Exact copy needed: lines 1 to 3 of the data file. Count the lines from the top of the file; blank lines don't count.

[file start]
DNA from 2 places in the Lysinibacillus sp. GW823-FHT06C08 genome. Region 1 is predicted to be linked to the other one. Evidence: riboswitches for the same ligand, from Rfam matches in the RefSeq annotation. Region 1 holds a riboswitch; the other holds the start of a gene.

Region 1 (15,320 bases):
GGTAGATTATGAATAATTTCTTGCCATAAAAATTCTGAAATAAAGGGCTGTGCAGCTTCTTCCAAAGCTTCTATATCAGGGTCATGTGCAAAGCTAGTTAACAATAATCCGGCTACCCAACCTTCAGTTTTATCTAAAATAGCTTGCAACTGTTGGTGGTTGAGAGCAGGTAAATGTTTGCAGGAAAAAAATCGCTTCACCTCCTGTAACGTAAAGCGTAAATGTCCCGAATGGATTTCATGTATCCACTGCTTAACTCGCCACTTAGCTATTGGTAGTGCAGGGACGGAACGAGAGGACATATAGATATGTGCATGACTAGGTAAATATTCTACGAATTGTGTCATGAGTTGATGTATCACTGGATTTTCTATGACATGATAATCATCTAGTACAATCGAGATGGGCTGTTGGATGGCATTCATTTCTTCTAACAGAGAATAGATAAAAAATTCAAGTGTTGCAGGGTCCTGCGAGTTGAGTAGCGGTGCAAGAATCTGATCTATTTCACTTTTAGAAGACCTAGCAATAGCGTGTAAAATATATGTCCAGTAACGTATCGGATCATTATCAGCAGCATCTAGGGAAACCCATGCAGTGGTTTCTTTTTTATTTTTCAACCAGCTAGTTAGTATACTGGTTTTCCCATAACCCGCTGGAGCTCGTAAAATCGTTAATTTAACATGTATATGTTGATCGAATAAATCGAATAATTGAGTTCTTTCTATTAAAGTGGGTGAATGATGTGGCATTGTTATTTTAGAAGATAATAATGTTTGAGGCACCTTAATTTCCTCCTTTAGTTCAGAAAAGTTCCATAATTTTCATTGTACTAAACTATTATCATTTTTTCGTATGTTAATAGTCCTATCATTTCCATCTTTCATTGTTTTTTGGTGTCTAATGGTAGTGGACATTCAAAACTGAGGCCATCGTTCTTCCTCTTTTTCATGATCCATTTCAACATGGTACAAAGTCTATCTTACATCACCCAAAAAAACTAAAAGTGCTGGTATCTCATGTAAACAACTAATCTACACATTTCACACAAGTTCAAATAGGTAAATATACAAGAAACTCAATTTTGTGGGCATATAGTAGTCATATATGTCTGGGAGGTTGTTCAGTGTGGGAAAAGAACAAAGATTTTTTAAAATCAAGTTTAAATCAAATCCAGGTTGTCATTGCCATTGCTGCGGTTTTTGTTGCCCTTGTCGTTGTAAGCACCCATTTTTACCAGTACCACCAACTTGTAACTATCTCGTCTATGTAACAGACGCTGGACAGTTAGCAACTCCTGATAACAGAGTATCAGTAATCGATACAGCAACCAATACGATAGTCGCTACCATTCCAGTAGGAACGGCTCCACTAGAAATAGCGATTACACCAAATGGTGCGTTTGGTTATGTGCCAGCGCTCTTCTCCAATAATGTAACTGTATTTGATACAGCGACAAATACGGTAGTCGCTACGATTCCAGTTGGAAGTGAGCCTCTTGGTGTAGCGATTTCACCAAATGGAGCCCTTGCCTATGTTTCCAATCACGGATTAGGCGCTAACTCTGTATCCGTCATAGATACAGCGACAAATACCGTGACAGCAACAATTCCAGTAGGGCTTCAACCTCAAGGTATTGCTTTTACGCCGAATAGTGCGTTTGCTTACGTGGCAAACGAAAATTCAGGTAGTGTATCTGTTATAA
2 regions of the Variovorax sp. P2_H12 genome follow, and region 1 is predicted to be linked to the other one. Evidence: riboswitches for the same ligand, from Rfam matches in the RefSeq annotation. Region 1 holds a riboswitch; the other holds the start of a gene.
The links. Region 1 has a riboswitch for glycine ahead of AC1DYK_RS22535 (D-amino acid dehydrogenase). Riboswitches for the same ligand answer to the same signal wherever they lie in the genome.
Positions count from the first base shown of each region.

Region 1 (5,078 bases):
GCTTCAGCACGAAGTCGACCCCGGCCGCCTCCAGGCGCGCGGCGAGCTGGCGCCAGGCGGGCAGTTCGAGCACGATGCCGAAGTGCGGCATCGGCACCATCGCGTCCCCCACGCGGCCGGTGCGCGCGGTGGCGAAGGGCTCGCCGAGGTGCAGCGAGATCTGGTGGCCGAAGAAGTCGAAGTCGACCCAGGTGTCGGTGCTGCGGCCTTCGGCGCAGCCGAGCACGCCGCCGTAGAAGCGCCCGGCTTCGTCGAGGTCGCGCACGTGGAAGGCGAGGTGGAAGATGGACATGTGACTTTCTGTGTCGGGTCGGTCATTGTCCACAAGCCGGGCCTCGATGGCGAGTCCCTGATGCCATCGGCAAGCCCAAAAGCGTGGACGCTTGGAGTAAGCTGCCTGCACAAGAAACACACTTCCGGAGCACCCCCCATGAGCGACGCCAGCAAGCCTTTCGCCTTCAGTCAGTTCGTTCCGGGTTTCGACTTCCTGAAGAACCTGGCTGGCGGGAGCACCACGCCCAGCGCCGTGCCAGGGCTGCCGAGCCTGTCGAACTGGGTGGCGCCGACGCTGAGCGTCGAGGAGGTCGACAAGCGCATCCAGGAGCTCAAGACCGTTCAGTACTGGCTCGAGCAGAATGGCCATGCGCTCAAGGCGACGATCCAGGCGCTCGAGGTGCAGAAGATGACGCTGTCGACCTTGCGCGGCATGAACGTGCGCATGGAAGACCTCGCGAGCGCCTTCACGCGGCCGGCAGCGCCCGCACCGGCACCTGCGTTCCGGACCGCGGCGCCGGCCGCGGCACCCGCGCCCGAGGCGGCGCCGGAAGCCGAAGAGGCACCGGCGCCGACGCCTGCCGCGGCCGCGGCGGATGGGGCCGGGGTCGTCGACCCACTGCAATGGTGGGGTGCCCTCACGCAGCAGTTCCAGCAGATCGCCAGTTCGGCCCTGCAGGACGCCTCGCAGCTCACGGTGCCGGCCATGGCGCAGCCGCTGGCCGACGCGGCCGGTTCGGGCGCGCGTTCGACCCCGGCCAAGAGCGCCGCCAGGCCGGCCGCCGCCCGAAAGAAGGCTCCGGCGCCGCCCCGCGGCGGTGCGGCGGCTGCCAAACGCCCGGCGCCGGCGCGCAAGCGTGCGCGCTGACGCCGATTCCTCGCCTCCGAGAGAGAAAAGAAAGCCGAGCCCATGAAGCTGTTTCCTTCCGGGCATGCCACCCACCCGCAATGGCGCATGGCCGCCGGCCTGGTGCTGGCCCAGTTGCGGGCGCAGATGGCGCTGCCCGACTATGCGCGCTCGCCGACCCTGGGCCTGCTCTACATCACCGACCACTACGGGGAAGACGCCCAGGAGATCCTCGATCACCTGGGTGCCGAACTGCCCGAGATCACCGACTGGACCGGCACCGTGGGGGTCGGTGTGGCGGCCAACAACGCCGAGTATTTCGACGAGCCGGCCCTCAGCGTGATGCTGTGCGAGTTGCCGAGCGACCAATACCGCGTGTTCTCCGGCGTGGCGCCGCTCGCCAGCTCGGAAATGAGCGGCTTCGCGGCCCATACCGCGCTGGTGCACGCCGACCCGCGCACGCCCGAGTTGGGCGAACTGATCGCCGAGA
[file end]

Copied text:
DNA from 2 places in the Lysinibacillus sp. GW823-FHT06C08 genome. Region 1 is predicted to be linked to the other one. Evidence: riboswitches for the same ligand, from Rfam matches in the RefSeq annotation. Region 1 holds a riboswitch; the other holds the start of a gene.

Region 1 (15,320 bases):
GGTAGATTATGAATAATTTCTTGCCATAAAAATTCTGAAATAAAGGGCTGTGCAGCTTCTTCCAAAGCTTCTATATCAGGGTCATGTGCAAAGCTAGTTAACAATAATCCGGCTACCCAACCTTCAGTTTTATCTAAAATAGCTTGCAACTGTTGGTGGTTGAGAGCAGGTAAATGTTTGCAGGAAAAAAATCGCTTCACCTCCTGTAACGTAAAGCGTAAATGTCCCGAATGGATTTCATGTATCCACTGCTTAACTCGCCACTTAGCTATTGGTAGTGCAGGGACGGAACGAGAGGACATATAGATATGTGCATGACTAGGTAAATATTCTACGAATTGTGTCATGAGTTGATGTATCACTGGATTTTCTATGACATGATAATCATCTAGTACAATCGAGATGGGCTGTTGGATGGCATTCATTTCTTCTAACAGAGAATAGATAAAAAATTCAAGTGTTGCAGGGTCCTGCGAGTTGAGTAGCGGTGCAAGAATCTGATCTATTTCACTTTTAGAAGACCTAGCAATAGCGTGTAAAATATATGTCCAGTAACGTATCGGATCATTATCAGCAGCATCTAGGGAAACCCATGCAGTGGTTTCTTTTTTATTTTTCAACCAGCTAGTTAGTATACTGGTTTTCCCATAACCCGCTGGAGCTCGTAAAATCGTTAATTTAACATGTATATGTTGATCGAATAAATCGAATAATTGAGTTCTTTCTATTAAAGTGGGTGAATGATGTGGCATTGTTATTTTAGAAGATAATAATGTTTGAGGCACCTTAATTTCCTCCTTTAGTTCAGAAAAGTTCCATAATTTTCATTGTACTAAACTATTATCATTTTTTCGTATGTTAATAGTCCTATCATTTCCATCTTTCATTGTTTTTTGGTGTCTAATGGTAGTGGACATTCAAAACTGAGGCCATCGTTCTTCCTCTTTTTCATGATCCATTTCAACATGGTACAAAGTCTATCTTACATCACCCAAAAAAACTAAAAGTGCTGGTATCTCATGTAAACAACTAATCTACACATTTCACACAAGTTCAAATAGGTAAATATACAAGAAACTCAATTTTGTGGGCATATAGTAGTCATATATGTCTGGGAGGTTGTTCAGTGTGGGAAAAGAACAAAGATTTTTTAAAATCAAGTTTAAATCAAATCCAGGTTGTCATTGCCATTGCTGCGGTTTTTGTTGCCCTTGTCGTTGTAAGCACCCATTTTTACCAGTACCACCAACTTGTAACTATCTCGTCTATGTAACAGACGCTGGACAGTTAGCAACTCCTGATAACAGAGTATCAGTAATCGATACAGCAACCAATACGATAGTCGCTACCATTCCAGTAGGAACGGCTCCACTAGAAATAGCGATTACACCAAATGGTGCGTTTGGTTATGTGCCAGCGCTCTTCTCCAATAATGTAACTGTATTTGATACAGCGACAAATACGGTAGTCGCTACGATTCCAGTTGGAAGTGAGCCTCTTGGTGTAGCGATTTCACCAAATGGAGCCCTTGCCTATGTTTCCAATCACGGATTAGGCGCTAACTCTGTATCCGTCATAGATACAGCGACAAATACCGTGACAGCAACAATTCCAGTAGGGCTTCAACCTCAAGGTATTGCTTTTACGCCGAATAGTGCGTTTGCTTACGTGGCAAACGAAAATTCAGGTAGTGTATCTGTTATAA